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A nation remembers them: King Charles leads country in poignant tribute to Britain’s war dead in march past Cenotaph
12 November 2023, 12:42 | Updated: 12 November 2023, 14:25
King Charles has led the country in Sunday’s remembrance service as veterans marched in a poignant tribute to Britain’s war dead.
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The monarch led the two-minute silence at Sunday’s service as he placed the first wreath in front of the Cenotaph.
Charles was followed by other members of the Royal Family, including Prince William, as well as senior politicians.
Rishi Sunak, Suella Braverman, Sir Keir Starmer, Sir Ed Davery and James Cleverly also assembled behind the Cenotaph.
The Home Secretary attended Sunday’s service amid growing calls for her to be sacked after she was accused of ‘sowing the seeds of hatred’ after violence broke out in central London on Saturday.
It came after she wrote an article in The Times calling for a pro-Palestine march planned for Armistice day to be banned, while also accusing the Met police of bias.
Swathes of people arrived at Whitehall on Sunday morning to pay tribute to the war dead.
Police lined the edges of the Cenotaph and surrounding roads while the service went ahead.
Some 10,000 veterans and 800 armed forces personnel are set to participate in a Remembrance Day march-past, while members of the Royal Family laid wreaths in dedication to the war dead at the Cenotaph.
Surrounding crowds broke out into applause as the march-by went ahead.
A band from his Majesty’s Royal Marines Portsmouth played throughout the service.
Queen Camilla and the Princess of Wales watched the service as they stood from Foreign, Commonwealth and Development Office centre balcony.
The service also marked 70 years since the end of fighting in the Korean war and 20 years since the start of the UK’s military operations in Iraq.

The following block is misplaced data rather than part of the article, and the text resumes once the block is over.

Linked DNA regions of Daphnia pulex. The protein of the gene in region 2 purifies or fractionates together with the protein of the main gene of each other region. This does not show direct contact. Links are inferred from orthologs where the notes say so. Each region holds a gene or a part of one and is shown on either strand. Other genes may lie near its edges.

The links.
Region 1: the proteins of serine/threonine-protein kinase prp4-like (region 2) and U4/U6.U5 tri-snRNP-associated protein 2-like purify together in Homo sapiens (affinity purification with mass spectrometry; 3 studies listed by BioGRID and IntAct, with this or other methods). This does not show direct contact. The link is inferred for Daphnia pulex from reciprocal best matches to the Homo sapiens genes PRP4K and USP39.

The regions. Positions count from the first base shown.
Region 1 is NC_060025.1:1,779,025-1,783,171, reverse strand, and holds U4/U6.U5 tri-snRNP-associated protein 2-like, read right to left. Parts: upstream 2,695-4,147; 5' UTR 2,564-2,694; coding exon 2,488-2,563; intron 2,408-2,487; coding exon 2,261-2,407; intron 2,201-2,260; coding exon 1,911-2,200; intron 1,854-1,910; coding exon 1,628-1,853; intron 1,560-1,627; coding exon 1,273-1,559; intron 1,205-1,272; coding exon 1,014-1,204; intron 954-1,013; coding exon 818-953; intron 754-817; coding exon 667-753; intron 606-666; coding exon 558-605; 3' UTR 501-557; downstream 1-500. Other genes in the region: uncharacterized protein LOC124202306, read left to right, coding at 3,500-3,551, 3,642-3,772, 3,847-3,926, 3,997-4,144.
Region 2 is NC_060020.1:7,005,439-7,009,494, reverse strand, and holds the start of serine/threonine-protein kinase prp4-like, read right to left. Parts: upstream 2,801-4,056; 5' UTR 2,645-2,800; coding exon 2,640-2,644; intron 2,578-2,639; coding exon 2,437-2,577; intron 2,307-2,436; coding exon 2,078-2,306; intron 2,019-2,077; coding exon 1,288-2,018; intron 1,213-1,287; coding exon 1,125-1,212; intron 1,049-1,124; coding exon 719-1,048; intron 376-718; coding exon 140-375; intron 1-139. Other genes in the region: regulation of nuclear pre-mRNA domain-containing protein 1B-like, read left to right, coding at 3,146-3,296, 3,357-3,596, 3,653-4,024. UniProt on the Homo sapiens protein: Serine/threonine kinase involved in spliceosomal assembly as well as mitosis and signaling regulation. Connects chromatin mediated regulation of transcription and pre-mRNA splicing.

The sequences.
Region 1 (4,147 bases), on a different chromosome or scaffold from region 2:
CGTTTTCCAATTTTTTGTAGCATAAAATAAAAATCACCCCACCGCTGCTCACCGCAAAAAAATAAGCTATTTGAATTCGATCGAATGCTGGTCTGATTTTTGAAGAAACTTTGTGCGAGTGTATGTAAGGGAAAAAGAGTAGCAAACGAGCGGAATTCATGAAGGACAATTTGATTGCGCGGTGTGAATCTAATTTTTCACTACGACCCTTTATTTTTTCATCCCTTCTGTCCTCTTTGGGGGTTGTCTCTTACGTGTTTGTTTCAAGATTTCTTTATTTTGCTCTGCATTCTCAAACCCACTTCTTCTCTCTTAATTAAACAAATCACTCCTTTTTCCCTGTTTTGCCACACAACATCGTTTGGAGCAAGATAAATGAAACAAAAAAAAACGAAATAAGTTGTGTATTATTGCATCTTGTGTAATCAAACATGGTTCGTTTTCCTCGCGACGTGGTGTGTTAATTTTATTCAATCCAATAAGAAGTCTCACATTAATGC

Nuclear test veterans were also invited for the first time on Sunday’s service and were given medals to acknowledge their contributions.
It comes after counter-protests held on Saturday’s Armistice Day saw 126 arrested by the Metropolitan Police and left nine officers injured.
Officers will be on a 24-hour guard of the Cenotaph throughout Sunday's services, while some 1,375 cops will be on duty - more than double the usual amount.
Prime Minister Rishi Sunak said of the event: "The courage and commitment shown by our servicemen and women, both today and throughout the generations that came before them, is humbling and I know many across the country will be honouring their memory today in quiet reflection.
"Recent events have served as a stark reminder that we cannot take the hard-earned peace we live in for granted, which is why I am honoured to lay a wreath on behalf of the nation in the memory of all those that have lost their lives defending our country and the values we hold so close.
"I am determined to ensure we never forget the ultimate sacrifice they have made."
The clashes between far-right counter-protesters and police erupted on Saturday as some 300,000 pro-Palestine activists marched through central London.
Rishi Sunak has faced further calls from Labour MPs to sack Home Secretary Suella Braverman after she was accused of “sowing the seeds of hatred” ahead of Saturday’s march in an article she wrote for The Times.
Labour leader, Sir Keir Starmer, and Mayor of London, Sadiq Khan, are among those who have called on Mr Sunak to sack the Home Secretary.
Of the 126 arrests made during Saturday’s events, it is thought at least 92 were right-wing counter-protesters.
While 150 pro-Palestinian protesters were detained by police - although it is understood not all of those detained went on to be arrested.
Mr Sunak said of the scenes: “I condemn the violent, wholly unacceptable scenes we have seen today from the EDL and associated groups and Hamas sympathisers attending the National March for Palestine.
“The despicable actions of a minority of people undermine those who have chosen to express their views peacefully."
AC Matt Twist said: "This operation took place in unique circumstances, against a backdrop of conflict in the Middle East, on Armistice Day and following a week of intense debate about protest and policing.
"These all combined to increase community tensions. The extreme violence from the right-wing protestors towards the police today was extraordinary and deeply concerning.
"They arrived early, stating they were there to protect monuments, but some were already intoxicated, aggressive and clearly looking for confrontation.
"Abuse was directed at officers protecting the Cenotaph, including chants of 'you’re not English any more'."